Ellis Park Stadium: Steeped in history

Ellis Park Stadium
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Ellis Park Stadium, now known as Emirates Airline Park, has a rich history. The crown jewel of events held at the stadium has to be the 1995 Rugby World Cup Final.

Ryan Jordan digs into the history of Emirates Airline Park (Ellis Park) as a follow-up article to his piece to the grand old lady of South African Rugby, Newlands.

Ellis Park Stadium

The early years

The Transvaal Rugby Football Union (TRFU) was formed in 1889. They shared facilities with Wanderers Cricket Club in the area that has become inner-city Johannesburg. The sharing of facilities eventually became problematic and TRFU  had to search for an alternative venue.

The new venue

In 1927, a suitable site was found. Ellis Park was literally built on top of what was a rubbish dump. The TRFU negotiated the rental agreement for their new site with a Johannesburg City Councillor, Mr. J.D. Ellis. It was this Mr. Ellis that the stadium was named after.

The original stadium was built in eight months and in June 1928 the first Test was played against the All Blacks.

Embed from Getty ImagesNotable games

Emirates Airline Park (Ellis Park) has played host to very many notable games, from Currie Cup Finals to Super Rugby Finals. One of the most iconic pictures taken at this stadium was taken during the Springboks versus British Lions in 1955. Jack van der Schyff missed the place kick that would have won the game for the Springboks.

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The most iconic game

The most iconic game ever played at Ellis Park (Emirates Airline Park) has to be the 1995 Rugby World Cup Final. Aside from the fact that it was a home win for the Springboks, it was an incredible game. The scores were locked at 9-9 at full time. Extra time was played, which the Springboks had to win in order to take the William Webb Ellis Cup. This was due to the fact that the prevailing ruling was that the team with the better disciplinary record during the tournament won the game in case of a draw after extra time. If this happened, James Dalton’s red card against Canada in Port Elizabeth would decide the winners of RWC95.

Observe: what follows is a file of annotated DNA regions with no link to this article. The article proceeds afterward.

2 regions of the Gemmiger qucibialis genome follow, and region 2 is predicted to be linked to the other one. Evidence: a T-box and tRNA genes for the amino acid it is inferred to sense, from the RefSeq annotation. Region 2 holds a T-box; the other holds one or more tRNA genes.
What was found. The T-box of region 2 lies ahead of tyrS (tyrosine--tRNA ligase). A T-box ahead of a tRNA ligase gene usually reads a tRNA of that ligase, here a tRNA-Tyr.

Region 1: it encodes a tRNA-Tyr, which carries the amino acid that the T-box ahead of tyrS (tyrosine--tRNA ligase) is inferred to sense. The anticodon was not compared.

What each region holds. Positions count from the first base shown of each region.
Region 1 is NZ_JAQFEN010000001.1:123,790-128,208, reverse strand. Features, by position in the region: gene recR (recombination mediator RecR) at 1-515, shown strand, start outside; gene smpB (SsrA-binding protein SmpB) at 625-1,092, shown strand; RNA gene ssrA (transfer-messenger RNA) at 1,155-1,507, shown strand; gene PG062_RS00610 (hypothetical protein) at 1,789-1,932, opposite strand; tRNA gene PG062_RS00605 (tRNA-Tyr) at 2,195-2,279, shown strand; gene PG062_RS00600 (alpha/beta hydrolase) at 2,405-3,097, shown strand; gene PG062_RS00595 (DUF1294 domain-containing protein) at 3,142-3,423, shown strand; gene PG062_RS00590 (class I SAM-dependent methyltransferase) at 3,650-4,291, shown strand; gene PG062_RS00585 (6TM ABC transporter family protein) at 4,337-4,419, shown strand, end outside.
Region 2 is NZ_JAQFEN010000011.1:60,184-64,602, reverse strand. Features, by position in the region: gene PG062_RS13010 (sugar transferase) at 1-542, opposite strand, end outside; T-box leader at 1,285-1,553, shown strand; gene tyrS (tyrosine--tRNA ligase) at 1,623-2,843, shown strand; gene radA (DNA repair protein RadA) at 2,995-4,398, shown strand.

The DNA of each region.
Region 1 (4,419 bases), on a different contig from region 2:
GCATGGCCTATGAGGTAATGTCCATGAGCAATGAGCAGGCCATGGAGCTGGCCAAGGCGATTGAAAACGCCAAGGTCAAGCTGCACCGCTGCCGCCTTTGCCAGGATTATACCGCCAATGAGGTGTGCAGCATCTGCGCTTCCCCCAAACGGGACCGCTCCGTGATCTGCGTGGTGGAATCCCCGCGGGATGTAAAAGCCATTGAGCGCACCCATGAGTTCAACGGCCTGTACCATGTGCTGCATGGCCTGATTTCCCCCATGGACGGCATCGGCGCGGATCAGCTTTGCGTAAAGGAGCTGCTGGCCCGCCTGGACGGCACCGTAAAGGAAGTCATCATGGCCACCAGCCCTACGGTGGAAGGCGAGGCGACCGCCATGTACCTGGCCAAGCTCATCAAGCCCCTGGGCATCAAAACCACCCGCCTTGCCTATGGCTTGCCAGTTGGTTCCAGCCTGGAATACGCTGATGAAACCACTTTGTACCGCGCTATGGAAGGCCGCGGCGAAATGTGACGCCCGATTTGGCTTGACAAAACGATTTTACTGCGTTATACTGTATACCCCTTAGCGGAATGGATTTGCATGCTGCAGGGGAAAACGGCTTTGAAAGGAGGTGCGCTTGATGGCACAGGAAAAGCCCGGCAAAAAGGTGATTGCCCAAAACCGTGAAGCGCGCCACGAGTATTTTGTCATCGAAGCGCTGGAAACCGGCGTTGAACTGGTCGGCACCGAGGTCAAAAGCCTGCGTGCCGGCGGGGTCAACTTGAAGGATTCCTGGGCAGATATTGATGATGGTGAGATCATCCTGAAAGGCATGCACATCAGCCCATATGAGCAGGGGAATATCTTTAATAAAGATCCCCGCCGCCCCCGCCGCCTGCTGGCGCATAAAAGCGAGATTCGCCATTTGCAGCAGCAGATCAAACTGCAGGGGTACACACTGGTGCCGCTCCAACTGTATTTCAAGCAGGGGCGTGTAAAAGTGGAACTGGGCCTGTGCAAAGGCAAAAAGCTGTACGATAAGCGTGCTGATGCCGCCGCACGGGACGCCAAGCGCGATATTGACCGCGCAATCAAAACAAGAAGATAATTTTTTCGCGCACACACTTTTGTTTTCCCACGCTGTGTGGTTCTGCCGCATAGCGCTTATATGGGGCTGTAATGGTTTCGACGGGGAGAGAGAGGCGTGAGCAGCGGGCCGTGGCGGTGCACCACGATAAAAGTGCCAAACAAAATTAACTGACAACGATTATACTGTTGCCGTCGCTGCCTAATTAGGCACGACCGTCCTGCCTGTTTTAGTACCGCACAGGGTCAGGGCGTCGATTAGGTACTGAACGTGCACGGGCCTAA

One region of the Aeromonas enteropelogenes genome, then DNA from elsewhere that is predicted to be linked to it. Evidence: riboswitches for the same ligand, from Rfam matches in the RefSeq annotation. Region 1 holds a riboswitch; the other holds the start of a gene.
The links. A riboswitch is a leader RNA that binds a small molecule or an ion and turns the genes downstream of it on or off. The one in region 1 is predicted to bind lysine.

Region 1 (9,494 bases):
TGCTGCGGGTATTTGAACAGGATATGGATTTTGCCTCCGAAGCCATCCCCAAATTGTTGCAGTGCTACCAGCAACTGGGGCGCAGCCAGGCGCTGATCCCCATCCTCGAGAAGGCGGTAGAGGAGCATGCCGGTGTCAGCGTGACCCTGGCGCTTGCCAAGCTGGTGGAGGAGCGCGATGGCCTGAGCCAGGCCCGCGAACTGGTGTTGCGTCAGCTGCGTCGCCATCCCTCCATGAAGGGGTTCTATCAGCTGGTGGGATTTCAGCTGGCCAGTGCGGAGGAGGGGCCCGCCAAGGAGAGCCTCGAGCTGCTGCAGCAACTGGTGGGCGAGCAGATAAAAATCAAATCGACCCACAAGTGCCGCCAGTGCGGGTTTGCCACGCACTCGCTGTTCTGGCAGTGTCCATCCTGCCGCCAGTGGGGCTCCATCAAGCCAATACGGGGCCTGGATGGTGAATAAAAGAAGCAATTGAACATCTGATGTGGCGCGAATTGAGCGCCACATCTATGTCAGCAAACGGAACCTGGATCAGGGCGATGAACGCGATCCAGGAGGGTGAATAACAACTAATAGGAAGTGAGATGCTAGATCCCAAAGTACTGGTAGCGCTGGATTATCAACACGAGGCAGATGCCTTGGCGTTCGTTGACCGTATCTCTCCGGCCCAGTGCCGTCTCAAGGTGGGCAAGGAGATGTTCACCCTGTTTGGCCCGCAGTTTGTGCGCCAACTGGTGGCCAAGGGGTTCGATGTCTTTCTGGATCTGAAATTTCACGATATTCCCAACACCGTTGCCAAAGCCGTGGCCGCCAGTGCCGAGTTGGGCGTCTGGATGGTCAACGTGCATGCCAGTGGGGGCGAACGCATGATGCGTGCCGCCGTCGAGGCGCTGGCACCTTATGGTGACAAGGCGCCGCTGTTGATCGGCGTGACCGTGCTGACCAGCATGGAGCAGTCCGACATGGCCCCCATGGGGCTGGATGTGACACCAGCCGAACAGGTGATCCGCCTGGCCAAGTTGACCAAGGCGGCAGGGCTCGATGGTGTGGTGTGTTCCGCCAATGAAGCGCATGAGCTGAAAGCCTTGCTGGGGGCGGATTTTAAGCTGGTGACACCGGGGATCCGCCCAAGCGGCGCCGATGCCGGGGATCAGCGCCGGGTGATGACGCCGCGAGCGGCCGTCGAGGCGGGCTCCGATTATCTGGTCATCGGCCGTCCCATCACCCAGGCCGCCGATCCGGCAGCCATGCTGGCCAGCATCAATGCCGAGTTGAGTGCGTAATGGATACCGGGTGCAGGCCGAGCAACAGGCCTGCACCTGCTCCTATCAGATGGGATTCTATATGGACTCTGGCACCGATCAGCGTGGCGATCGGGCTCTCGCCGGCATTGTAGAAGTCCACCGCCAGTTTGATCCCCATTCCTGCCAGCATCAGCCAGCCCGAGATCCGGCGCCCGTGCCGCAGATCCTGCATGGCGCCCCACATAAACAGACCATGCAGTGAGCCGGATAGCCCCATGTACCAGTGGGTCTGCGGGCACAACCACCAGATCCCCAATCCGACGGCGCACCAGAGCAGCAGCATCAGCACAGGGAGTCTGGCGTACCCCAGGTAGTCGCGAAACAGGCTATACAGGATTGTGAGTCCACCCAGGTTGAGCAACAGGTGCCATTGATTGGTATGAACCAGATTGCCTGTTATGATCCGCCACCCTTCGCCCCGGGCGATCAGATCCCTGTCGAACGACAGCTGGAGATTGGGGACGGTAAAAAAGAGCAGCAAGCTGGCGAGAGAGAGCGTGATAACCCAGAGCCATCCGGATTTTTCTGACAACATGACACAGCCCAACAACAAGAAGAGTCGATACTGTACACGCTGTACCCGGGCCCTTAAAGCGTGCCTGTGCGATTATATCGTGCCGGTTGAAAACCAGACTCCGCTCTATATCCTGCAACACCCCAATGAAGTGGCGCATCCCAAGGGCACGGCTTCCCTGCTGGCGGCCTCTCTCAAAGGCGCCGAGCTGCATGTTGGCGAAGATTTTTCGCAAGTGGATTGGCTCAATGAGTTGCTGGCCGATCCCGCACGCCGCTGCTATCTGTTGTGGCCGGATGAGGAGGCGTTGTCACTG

This was not to be though. Andrew Mehrtens kicked a penalty for the All Blacks in the first half of extra time, taking the score to 12-9. In the second half, Joel Stransky succeeded with a penalty of his own to equal the scores. Stransky then made the play of the game and his career. From around 28 meters out on the right-hand side of the field he lined up one of the most famous drop kicks of all time. He slotted the kick and the Springboks won the final 15 – 12, sending the South African population into raptures.

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Ellis Park Stadium

Ellis Park is regarded as a fortress of Springbok rugby. They have played 52 Tests at this venue, winning 36, losing 13 and drawing 2.

The rugby history that has played itself out at this stadium can rival the history of any other stadium around the world. The stadium is not only known for rugby though. It has played host to other sports and events as well.

Other sports


Football regularly uses Emirates Airline Park. SAFA has used the Emirates Airline Park (Ellis Park) for local Premier Division games. It was also used for the 2009 FIFA Confederations Cup as well as the 2010 FIFA World Cup. 

A sad part of Ellis Park Stadium’s history is the death of 42 spectators due to a spectator stampede in 2001 during a game between the two giants of the South African football scene, Orlando Pirates and Kaizer Chiefs.


Between 1945 and 1954, Emirates Airline Park (Ellis Park) returned the favour to cricket, hosting first-class and Test cricket after the original Wanderers was decommissioned to accommodate a railway line. Some trivia regarding Test cricket being played at Ellis Park is:

Highest Test score of 195 by Cyril Washbrook for England vs South Africa in 1948.

Best bowling of 6 wickets for 13 by Hugh Tayfield against New Zealand in 1954.

Other events

Music concerts

Music artists such as Whitney Houston, Roxette, Rolling Stones, Janet Jackson and Eminem have been hosted at Ellis Park (Emirates Airline Park)

Ellis Park Stadium will always be in the hearts of South African rugby fans. Don’t let its humble surroundings fool you. Fans will always turn up to watch their beloved Springboks and Emirates Lions in action.

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